Cockroaches balance themselves without using their brains. That's what a group of researchers at the University of California, Berkeley found out when they performed experiments. Keeping upright has everything to do with how the insects are built – the architecture of their legs. It's also important to robot designers.
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That is not just an interesting bit of information for entomologists. A robot that can balance without having to use its "brain" is a lot more efficient than one that does, because the brain doesn't have to spend time keeping track of things like where the robot's feet are. In fact, one of the recurring challenges of designing a mobile robot is writing an algorithm that keep it from falling over.
Another issue with walking robots is adaptability. For the most part, they aren't all that good at dealing with rough terrain or damage to their legs. Cockroaches, on the other hand, can still walk and run if they lose a leg and don't seem bothered by the landscape.
To uncover just how cockroaches balance, the research team, led by Shai Revzen, now an assistant professor of electrical engineering and computer science, put a cockroach on a tray that was connected to elastic that stretched and contracted. When the tray zoomed to one side, the cockroach was forced to re-balance. It was like walking on a bridge and having it suddenly move 30 feet to one side.
Revzen and his team used video cameras and a computer to trace where the cockroach stepped. By looking carefully at where the roach was in its step-cycle, the researchers could tell whether its nervous system had kicked in to change it. (A separate experiment tested roaches with electrodes attached to their legs to tease out that pattern).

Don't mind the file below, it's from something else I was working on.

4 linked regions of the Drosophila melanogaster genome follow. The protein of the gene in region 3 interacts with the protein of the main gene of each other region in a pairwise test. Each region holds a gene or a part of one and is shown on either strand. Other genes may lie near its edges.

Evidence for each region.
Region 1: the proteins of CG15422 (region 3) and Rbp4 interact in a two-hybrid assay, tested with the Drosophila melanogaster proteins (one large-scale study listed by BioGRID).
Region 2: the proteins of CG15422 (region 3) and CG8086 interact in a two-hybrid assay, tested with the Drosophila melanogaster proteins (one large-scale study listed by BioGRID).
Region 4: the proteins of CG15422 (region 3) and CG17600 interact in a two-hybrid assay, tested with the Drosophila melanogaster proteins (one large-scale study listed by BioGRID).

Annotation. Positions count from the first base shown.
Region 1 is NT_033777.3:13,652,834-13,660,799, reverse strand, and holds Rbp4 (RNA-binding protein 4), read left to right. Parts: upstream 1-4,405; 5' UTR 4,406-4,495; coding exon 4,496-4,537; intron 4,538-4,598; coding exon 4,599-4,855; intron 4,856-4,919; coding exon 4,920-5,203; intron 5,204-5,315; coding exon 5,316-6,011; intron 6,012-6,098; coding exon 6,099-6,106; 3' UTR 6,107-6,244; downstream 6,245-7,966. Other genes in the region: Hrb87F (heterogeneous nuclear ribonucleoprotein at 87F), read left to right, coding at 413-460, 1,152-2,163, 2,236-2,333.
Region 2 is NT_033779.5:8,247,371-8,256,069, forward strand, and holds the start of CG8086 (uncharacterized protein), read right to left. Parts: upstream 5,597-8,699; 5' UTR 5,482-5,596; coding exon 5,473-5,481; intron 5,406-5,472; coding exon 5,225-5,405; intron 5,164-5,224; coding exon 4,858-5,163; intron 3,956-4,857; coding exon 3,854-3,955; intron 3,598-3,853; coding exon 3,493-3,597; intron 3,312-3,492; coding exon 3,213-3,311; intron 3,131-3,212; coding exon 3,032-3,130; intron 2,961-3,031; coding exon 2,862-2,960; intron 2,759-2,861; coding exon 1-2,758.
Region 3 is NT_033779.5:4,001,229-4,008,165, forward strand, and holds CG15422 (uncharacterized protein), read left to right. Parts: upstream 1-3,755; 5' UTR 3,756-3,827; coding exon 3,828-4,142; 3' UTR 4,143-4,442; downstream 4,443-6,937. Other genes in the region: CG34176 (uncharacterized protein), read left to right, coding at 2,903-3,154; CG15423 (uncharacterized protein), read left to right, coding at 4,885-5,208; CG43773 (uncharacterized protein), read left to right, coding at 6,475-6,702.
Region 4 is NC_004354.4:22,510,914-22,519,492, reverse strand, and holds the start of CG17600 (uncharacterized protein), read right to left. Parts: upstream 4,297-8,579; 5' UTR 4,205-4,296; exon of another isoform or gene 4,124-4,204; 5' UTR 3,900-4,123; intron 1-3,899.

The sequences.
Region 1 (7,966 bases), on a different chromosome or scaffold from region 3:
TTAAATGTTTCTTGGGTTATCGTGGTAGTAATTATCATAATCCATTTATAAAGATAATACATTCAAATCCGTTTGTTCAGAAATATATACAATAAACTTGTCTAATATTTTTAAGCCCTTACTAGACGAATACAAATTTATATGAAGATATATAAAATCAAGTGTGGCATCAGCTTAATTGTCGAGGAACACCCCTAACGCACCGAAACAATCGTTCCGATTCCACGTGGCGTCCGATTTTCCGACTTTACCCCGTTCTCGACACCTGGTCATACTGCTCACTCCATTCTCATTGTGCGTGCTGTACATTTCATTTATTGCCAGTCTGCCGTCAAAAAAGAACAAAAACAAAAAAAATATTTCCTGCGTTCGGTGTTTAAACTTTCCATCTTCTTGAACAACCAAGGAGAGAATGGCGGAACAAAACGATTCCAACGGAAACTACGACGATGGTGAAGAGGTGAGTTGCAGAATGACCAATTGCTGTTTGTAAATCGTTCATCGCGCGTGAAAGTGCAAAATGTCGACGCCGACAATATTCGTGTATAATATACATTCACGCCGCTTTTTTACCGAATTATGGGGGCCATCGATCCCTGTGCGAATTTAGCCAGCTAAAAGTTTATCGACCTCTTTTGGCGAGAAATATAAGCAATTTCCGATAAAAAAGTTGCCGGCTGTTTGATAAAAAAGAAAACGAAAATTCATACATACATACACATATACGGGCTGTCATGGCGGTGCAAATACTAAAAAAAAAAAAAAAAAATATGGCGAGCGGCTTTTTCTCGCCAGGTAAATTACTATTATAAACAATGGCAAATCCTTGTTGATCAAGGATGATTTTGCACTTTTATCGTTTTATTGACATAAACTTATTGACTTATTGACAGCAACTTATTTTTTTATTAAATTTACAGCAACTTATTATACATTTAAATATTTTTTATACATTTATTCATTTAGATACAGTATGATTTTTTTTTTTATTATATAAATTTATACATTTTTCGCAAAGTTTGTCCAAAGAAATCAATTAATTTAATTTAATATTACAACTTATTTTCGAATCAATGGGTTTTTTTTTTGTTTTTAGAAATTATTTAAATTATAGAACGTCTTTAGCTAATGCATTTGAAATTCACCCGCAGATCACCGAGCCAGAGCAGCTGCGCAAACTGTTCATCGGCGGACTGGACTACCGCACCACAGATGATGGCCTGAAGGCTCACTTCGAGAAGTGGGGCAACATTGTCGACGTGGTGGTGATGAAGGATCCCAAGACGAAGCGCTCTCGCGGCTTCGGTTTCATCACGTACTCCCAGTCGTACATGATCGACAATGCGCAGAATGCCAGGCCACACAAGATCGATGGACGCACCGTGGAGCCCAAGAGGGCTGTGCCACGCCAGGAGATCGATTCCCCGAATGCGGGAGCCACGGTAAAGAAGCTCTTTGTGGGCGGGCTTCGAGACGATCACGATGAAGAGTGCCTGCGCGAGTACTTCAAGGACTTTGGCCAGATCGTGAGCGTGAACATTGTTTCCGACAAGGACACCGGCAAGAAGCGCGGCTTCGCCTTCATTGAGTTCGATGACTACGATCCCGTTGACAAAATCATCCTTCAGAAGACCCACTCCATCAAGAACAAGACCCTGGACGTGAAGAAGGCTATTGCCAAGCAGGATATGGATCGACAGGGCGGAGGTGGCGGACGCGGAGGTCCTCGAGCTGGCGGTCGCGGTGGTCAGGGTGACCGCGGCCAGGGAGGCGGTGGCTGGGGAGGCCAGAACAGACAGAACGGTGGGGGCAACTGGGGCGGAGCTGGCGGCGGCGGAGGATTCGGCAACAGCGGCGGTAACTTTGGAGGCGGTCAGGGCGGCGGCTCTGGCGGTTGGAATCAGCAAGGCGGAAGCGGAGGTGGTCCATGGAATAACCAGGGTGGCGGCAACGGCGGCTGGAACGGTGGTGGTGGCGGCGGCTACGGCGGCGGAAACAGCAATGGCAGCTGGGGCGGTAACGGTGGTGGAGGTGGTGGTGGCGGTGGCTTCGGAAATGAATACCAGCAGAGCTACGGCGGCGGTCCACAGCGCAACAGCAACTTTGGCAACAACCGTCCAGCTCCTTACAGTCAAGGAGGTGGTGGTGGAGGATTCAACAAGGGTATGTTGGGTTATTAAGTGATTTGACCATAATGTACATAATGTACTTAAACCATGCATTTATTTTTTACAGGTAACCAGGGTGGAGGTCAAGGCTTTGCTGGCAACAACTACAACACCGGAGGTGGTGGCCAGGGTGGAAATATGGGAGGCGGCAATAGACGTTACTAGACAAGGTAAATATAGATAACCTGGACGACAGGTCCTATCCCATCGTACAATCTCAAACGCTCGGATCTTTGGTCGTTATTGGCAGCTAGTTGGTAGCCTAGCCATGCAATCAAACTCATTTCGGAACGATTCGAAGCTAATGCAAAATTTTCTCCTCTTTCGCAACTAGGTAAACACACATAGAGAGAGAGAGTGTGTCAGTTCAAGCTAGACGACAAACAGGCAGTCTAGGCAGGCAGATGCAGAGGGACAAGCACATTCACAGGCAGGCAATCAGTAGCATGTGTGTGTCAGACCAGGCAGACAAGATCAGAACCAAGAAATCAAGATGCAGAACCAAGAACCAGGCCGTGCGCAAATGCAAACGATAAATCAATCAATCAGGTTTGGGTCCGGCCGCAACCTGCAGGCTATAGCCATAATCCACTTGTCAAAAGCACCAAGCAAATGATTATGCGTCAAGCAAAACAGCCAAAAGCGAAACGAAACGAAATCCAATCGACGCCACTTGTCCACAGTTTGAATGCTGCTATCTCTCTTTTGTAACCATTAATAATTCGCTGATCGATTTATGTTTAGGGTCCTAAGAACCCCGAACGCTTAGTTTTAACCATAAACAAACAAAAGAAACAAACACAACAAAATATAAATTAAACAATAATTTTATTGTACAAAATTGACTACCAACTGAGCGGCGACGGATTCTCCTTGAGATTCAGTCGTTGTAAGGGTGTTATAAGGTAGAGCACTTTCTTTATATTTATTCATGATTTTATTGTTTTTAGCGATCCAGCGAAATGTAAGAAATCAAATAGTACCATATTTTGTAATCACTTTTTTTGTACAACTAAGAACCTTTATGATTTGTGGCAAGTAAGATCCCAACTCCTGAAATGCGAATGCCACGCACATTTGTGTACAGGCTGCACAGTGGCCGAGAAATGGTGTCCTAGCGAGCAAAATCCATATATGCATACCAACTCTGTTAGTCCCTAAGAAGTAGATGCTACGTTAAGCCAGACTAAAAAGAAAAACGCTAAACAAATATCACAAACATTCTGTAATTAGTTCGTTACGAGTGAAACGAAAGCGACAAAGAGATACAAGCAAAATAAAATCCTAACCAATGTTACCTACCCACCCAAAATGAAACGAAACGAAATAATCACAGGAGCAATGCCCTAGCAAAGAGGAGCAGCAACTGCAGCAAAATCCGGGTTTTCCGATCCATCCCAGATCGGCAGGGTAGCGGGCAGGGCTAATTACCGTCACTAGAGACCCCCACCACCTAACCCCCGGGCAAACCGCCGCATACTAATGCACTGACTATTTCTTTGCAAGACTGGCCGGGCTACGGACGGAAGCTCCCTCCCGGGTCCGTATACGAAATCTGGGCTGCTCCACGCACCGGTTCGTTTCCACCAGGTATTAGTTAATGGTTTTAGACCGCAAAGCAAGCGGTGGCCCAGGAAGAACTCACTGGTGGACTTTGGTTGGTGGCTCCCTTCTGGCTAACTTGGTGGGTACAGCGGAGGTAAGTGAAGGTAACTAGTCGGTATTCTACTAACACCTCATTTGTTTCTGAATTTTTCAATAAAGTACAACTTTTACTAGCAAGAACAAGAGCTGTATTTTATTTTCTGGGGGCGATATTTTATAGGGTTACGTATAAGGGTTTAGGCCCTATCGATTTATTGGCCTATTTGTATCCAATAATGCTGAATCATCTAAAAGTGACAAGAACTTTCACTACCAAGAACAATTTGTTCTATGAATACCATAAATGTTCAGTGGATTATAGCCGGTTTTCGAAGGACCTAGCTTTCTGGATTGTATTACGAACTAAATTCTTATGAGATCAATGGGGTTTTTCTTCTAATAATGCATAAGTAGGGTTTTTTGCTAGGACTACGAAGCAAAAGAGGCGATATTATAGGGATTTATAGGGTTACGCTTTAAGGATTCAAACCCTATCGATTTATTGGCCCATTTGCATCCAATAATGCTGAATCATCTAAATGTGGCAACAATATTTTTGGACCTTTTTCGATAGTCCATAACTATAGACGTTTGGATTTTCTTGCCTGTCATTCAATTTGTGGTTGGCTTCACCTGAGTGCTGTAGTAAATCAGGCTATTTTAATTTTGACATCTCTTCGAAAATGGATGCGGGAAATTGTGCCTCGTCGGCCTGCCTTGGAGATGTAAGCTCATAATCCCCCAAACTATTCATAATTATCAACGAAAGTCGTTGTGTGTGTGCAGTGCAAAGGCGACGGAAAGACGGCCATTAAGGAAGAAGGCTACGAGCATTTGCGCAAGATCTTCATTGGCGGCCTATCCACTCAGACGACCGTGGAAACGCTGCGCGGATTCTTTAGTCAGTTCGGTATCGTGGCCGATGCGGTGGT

That was when they found that the adjustments came at the end of a step, instead of in the middle. That meant that the nervous system was relying on continuous feedback from the cockroach's surroundings.
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That's were inspiration for new designs for robots comes in. Right now a lot of robots have sensors in their feet to tell where they're stepping. The sensor sends information to the robot's brain, which then adjusts the feet. But the cockroaches do this more efficiently by keeping the brain out of it, at least until they have finished stepping.
Beyond designing robots, this kind of research might shed light on humans, too. How we walk is still a bit mysterious, since it's essentially a controlled fall and it's a pretty complicated activity. Understanding how we do it – and if we do it with continuous feedback or not – could go a long way to designing better prosthetics or therapies for people who have had brain injuries.
The team wrote up their work in the journal Biological Cybernetics.
Credit: Magemore Co., Ltd./Corbis